Career changes are common enough in Singapore financial services – whether it’s leaving banking for the buy-side or starting up in fintech.
But most people who swap sectors or departments do so after clocking up several years’ experience in one function.
It’s still possible, however, to make a change earlier on in your finance career.
We looked through publicly available profiles to find Singapore finance professionals who’ve made interesting moves while still young.
Ramdhani Pratama Putra, Standard Chartered
In 2014 Putra was working in operations at DBS where his responsibilities included processing payments for structured products transactions, disseminating cash-flow discrepancies, and validating transactions for interest rate and credit derivatives, according to his public profile on LinkedIn. But he didn’t want to stay trapped in the back office. Last year Putra moved to Stan Chart where he now puts all that product knowledge to use as an investment advisor in the firm’s wealth management unit.
Naomi Yeo, UOB
As we noted earlier this year, a shortage of corporate banking relationship managers (RMs) in Singapore is leading some firms to look for potential RMs in other departments, with credit risk staff being the prime targets. Yeo has already made the transition – she was working purely as a credit analyst at UOB, but in 2014 the bank gave her client-facing responsibilities.
Vincent Lim, Goldman Sachs
Will Goldman Sachs hire you as an analyst even if you haven’t interned at Goldman Sachs and even if you haven’t interned in banking? Lim’s profile suggests so. He looked bound for a career at the Big Four after doing summer stints at PwC (2011) and Deloitte (2012) – but he got his first full-time job at Goldman where he works as an equity analyst, according to his LinkedIn profile.
Wei Xian Poon, Morgan Stanley
Your route into Singapore’s expanding but talent-short private banking sector need not be a direct one. Poon’s first permanent job, in 2012, was in coverage and corporate finance at Standard Chartered and he later shifted into the private equity division of the same firm, according to his public profile on LinkedIn. Six months ago, however, he managed to move into Morgan Stanley’s private wealth unit.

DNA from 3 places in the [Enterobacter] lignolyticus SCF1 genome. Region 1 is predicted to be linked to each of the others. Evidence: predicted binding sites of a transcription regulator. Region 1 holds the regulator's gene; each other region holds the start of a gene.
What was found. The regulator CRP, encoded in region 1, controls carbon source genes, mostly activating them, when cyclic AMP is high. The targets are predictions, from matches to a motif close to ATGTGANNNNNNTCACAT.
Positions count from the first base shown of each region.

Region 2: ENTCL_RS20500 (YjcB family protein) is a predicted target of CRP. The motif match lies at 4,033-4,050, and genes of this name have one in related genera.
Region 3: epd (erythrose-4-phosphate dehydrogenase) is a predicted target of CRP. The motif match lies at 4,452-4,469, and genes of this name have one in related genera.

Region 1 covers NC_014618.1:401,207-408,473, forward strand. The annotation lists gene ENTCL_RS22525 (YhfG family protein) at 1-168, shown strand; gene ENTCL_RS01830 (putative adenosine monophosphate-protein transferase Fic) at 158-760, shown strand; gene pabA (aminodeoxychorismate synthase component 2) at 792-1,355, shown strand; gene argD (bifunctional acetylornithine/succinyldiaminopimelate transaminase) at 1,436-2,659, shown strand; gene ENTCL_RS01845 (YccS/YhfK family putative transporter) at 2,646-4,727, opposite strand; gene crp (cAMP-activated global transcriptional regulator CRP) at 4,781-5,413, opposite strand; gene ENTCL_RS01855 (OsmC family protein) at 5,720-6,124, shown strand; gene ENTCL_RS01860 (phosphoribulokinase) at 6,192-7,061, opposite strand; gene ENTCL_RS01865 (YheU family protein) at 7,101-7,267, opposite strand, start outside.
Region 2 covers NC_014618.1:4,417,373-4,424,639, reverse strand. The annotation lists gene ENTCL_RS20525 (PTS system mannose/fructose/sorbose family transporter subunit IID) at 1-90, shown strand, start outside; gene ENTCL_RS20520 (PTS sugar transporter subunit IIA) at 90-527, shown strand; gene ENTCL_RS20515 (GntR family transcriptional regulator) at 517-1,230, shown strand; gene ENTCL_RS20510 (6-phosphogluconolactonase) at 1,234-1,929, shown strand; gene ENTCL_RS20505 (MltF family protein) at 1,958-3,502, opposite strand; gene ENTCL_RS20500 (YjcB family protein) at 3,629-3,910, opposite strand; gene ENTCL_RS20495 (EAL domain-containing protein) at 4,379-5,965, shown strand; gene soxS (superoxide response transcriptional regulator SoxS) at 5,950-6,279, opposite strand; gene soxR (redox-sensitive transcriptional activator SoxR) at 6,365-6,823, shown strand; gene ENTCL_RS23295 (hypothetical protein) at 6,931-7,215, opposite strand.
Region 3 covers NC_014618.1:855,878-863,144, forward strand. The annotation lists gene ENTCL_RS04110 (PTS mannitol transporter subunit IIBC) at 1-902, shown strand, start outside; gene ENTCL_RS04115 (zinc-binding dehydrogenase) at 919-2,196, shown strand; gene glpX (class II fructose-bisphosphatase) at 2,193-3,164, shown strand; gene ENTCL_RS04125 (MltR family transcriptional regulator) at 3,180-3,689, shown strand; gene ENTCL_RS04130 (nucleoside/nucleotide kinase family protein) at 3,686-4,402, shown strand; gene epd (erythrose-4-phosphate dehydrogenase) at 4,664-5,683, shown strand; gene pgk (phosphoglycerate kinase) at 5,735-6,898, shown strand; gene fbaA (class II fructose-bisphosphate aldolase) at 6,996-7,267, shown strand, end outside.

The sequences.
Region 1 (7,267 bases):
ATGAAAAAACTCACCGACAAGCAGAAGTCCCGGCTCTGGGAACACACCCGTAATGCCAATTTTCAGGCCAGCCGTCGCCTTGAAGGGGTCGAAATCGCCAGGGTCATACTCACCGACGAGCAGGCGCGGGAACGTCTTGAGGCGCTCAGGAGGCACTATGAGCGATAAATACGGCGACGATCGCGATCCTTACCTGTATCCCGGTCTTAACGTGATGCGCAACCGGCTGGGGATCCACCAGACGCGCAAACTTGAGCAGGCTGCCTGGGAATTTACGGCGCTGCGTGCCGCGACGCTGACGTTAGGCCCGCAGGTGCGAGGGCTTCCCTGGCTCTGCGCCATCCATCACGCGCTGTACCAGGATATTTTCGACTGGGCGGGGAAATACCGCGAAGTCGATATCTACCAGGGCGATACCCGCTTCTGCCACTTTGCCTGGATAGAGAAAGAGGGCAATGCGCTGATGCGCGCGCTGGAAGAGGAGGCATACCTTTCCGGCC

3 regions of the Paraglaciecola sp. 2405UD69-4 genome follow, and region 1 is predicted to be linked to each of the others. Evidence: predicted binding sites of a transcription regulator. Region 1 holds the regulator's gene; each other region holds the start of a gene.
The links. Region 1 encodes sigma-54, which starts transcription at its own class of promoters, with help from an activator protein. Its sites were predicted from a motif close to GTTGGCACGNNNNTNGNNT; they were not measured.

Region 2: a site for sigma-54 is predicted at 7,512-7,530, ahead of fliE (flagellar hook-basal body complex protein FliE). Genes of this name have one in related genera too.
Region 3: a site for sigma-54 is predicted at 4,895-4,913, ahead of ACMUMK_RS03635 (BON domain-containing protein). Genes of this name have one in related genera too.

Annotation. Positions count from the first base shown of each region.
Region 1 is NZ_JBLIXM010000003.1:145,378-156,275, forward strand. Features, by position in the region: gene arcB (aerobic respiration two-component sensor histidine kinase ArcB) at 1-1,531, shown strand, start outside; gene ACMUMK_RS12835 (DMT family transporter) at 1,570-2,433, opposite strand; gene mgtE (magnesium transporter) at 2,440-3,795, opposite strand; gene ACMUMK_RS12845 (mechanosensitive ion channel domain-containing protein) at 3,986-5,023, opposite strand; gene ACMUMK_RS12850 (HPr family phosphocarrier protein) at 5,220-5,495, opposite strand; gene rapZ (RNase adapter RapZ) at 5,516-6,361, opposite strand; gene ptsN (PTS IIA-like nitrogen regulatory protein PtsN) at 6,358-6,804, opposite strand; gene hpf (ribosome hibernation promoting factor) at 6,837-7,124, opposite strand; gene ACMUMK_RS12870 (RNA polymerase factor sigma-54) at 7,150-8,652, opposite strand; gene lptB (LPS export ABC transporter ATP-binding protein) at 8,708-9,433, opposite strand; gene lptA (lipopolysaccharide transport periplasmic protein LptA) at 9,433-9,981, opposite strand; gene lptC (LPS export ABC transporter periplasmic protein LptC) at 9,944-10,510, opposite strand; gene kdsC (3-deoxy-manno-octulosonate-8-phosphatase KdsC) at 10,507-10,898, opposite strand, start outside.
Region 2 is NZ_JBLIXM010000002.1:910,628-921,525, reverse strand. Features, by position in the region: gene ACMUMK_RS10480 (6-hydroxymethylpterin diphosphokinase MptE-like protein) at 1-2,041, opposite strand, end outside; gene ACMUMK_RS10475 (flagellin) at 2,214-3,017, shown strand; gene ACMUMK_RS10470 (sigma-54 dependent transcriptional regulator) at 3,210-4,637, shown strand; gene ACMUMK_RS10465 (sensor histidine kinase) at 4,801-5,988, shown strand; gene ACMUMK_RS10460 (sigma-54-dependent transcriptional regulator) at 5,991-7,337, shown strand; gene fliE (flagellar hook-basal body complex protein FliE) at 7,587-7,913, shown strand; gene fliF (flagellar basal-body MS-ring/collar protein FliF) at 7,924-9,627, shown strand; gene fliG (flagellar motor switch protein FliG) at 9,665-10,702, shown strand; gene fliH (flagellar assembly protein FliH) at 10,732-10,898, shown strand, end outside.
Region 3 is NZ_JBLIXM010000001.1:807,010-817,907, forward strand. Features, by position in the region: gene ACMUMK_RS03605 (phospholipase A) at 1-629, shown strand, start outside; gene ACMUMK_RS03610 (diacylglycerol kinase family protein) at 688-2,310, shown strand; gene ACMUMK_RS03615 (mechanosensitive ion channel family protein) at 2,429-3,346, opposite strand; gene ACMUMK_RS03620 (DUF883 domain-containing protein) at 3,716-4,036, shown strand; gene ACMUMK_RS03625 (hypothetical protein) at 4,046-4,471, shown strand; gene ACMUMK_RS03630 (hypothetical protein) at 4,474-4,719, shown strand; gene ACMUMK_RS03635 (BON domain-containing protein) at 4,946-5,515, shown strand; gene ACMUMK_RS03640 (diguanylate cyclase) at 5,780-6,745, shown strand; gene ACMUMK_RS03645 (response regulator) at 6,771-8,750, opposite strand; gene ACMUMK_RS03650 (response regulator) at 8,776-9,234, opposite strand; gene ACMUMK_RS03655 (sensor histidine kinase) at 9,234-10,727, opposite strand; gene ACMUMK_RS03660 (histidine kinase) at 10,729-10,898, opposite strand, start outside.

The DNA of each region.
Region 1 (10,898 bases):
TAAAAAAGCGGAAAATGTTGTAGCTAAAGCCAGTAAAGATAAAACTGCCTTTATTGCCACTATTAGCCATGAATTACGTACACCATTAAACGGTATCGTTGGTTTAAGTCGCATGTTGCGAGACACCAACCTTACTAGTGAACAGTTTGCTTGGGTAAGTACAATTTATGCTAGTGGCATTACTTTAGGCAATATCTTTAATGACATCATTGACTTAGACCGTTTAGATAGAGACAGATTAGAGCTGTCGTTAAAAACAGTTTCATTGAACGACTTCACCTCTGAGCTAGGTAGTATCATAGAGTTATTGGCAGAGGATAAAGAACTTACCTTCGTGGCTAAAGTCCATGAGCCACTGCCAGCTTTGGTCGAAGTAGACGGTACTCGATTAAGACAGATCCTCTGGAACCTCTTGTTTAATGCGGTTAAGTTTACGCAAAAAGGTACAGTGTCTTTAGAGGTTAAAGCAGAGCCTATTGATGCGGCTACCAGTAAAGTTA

Hao Wen Lau, Citi
Between 2012 and 2015 Lau toiled away in corporate loans operations at OCBC, but ended up leading three teams supporting the front office, according to his public profile on LinkedIn. His “excellent performance ratings” at OCBC were enough to secure him a job in the front-office himself. Lau is now an associate banker in Citi’s ‘Citigold’ private client division, according his profile.
Julin Yeo, DBS
What to do when you work for a consultancy but want to break into banking? Become an internal consultant within a bank. Yeo spent more than two years at McKinsey & Co before moving to a strategy job at National Australia Bank. She joined DBS a year ago in a similar role.
Jin Sheng Koh, Nomura
Banks in Singapore are trying to encourage employees from other teams to move into risk management – a skill-short function in which poaching from rivals is costly. Koh entered the finance sector in 2010 as a business banking associate at UOB. Unusually, he made his move into risk by changing banks and he did it just 18 months into his career by joining Credit Suisse in 2012. He’s now a credit risk analyst in wealth management at Nomura.
Image credit: Balazs Kovacs, iStock, Thinkstock